Joe Casey, president of the State Building Construction Trades Council, attended the commission's meeting on Oct. 6, which was supposed to focus on the status of gaming in nearby states. The commission heard from three sources — a former Foxwoods Resorts executive, an official from the New Hampshire Center for Public Policy, and a presentation from the Rockefeller Institute, which recently completed a study on declining gambling revenue in the United States.
Casey said he found the discussion at the meeting to be off track.
"When I went to the meeting and the charge was to collect data from other states, that's what I expected to see," he said. "But it isn't what I saw. I thought we were going to see real data on revenues, real data on problem gaming."...
Jim Rubens, director of the Granite State Coalition Against Expanded Gambling, has regularly attended the commission's meetings, and by his count, the panel has heard presentations from three people who support expanded gambling, one who is neutral, and just one who is against gambling. He said he plans to continue to attend the meetings, expecting the opinions of the speakers to balance out.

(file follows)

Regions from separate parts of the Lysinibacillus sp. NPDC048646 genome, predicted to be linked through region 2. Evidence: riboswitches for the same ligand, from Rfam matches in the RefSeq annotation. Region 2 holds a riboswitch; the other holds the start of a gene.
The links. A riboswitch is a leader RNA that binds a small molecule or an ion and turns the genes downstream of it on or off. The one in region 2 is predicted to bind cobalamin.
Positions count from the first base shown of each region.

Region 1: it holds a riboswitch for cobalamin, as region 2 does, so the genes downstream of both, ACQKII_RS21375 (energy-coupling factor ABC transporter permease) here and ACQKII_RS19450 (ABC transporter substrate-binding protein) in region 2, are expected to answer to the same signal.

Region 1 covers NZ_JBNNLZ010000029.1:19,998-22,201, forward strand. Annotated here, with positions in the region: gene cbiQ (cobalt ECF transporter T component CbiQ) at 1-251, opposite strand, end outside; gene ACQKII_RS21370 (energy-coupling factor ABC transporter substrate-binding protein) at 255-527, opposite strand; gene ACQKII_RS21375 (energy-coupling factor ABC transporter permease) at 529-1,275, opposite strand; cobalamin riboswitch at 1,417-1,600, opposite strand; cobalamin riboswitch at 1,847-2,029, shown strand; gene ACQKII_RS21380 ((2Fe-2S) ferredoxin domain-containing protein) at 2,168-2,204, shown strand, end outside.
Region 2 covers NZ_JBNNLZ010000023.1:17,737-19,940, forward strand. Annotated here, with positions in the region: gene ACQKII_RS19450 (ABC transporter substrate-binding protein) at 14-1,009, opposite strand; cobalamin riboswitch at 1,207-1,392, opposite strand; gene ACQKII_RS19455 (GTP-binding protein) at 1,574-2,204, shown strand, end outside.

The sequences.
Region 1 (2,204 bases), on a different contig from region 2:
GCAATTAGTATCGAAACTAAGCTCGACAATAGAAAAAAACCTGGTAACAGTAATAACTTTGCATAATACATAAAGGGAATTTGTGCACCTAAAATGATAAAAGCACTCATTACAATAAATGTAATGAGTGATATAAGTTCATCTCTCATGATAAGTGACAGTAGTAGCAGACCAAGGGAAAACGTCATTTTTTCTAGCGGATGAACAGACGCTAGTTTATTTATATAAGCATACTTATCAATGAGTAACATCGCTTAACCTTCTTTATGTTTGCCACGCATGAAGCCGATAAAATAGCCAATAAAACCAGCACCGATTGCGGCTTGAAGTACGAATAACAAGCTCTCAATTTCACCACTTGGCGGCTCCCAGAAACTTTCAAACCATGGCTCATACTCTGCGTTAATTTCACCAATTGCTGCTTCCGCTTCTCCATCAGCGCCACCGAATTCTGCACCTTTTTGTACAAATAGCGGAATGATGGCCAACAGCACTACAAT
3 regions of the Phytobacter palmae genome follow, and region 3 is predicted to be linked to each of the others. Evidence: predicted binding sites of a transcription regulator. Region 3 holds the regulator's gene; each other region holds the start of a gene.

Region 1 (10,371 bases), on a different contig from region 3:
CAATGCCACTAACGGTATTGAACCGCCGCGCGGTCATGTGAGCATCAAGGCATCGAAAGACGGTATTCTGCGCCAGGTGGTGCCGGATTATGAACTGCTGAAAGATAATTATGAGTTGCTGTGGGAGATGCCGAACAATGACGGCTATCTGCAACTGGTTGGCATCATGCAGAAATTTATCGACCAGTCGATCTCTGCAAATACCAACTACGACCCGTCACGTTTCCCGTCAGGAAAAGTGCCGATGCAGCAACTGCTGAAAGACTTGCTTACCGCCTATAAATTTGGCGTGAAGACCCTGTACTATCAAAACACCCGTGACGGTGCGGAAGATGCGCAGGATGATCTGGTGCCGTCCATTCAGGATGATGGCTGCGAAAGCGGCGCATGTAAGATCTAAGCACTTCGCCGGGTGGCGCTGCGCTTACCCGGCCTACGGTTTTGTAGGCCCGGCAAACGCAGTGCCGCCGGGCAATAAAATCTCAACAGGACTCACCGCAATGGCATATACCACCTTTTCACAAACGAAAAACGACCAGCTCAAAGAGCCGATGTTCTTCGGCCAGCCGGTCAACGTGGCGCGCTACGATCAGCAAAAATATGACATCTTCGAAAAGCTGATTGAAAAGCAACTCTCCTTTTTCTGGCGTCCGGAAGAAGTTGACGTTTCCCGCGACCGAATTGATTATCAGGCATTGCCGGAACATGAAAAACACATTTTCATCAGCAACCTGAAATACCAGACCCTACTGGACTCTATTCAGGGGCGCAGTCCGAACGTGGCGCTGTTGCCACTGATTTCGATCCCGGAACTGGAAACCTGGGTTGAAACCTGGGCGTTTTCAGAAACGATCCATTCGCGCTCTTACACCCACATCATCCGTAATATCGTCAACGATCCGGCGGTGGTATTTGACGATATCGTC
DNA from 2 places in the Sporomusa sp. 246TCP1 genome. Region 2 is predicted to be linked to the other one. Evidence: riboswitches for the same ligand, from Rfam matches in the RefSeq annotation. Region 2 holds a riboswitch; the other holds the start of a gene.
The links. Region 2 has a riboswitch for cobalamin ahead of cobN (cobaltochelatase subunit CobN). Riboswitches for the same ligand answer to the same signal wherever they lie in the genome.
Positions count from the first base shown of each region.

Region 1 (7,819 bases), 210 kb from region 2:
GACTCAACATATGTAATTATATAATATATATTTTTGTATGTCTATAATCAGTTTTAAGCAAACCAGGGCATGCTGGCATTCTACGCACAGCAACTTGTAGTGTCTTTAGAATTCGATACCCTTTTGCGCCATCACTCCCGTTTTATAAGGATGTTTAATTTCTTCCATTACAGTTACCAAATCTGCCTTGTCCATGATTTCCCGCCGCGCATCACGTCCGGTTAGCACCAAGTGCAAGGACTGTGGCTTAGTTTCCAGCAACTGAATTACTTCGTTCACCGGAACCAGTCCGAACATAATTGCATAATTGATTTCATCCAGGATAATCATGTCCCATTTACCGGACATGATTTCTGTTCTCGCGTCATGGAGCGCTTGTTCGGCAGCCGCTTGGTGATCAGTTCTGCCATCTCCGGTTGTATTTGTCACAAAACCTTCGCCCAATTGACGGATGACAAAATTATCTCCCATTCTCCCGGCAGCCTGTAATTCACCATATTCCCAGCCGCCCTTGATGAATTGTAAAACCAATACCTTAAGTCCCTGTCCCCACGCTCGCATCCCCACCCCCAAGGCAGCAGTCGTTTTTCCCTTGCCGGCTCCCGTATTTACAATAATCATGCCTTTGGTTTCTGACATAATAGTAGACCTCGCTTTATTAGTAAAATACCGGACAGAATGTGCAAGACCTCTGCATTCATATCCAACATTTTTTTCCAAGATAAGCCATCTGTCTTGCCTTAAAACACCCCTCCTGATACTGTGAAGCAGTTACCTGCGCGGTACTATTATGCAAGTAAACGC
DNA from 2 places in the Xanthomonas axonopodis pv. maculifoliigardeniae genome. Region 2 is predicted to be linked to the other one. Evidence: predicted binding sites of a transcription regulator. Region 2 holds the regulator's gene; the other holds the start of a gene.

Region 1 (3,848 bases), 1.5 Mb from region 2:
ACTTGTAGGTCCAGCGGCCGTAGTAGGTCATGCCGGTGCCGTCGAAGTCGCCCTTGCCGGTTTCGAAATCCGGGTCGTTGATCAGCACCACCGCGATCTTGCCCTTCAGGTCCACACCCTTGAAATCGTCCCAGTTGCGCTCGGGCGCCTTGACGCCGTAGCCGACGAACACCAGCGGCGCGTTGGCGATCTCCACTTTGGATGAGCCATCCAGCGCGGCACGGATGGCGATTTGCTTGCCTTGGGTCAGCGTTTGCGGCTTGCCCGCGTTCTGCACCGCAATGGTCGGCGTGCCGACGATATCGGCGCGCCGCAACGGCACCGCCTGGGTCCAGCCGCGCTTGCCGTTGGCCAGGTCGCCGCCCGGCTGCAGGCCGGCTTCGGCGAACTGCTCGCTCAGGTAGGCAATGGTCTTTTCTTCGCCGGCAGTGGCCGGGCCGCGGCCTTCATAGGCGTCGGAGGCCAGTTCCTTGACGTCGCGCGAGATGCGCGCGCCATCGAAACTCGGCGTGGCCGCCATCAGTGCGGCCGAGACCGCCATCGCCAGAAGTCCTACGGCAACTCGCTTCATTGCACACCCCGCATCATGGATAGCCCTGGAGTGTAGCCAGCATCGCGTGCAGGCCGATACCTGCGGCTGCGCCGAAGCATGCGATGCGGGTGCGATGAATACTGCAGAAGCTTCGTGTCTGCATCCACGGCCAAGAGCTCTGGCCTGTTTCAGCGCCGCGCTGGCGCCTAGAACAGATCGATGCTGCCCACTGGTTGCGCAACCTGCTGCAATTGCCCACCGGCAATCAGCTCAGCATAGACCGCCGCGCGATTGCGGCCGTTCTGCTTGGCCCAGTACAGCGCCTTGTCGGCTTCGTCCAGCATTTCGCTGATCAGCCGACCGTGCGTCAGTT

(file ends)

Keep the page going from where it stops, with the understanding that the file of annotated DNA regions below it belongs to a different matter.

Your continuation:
"I am hoping the commission by the end of its hearings gets a more balanced set of proposals," he said. "I think they are serious about doing what the governor asked them to do."
We've Moved- Please Come See Us
Check out the new home for New Hampshire Watchdog:
Monday, October 19, 2009
Groups raise concerns about gaming study panel
Jarret Bencks reports in the Eagle-Tribune that both pro and anti-gambling groups are upset at the working of the Governor's gambling study commission.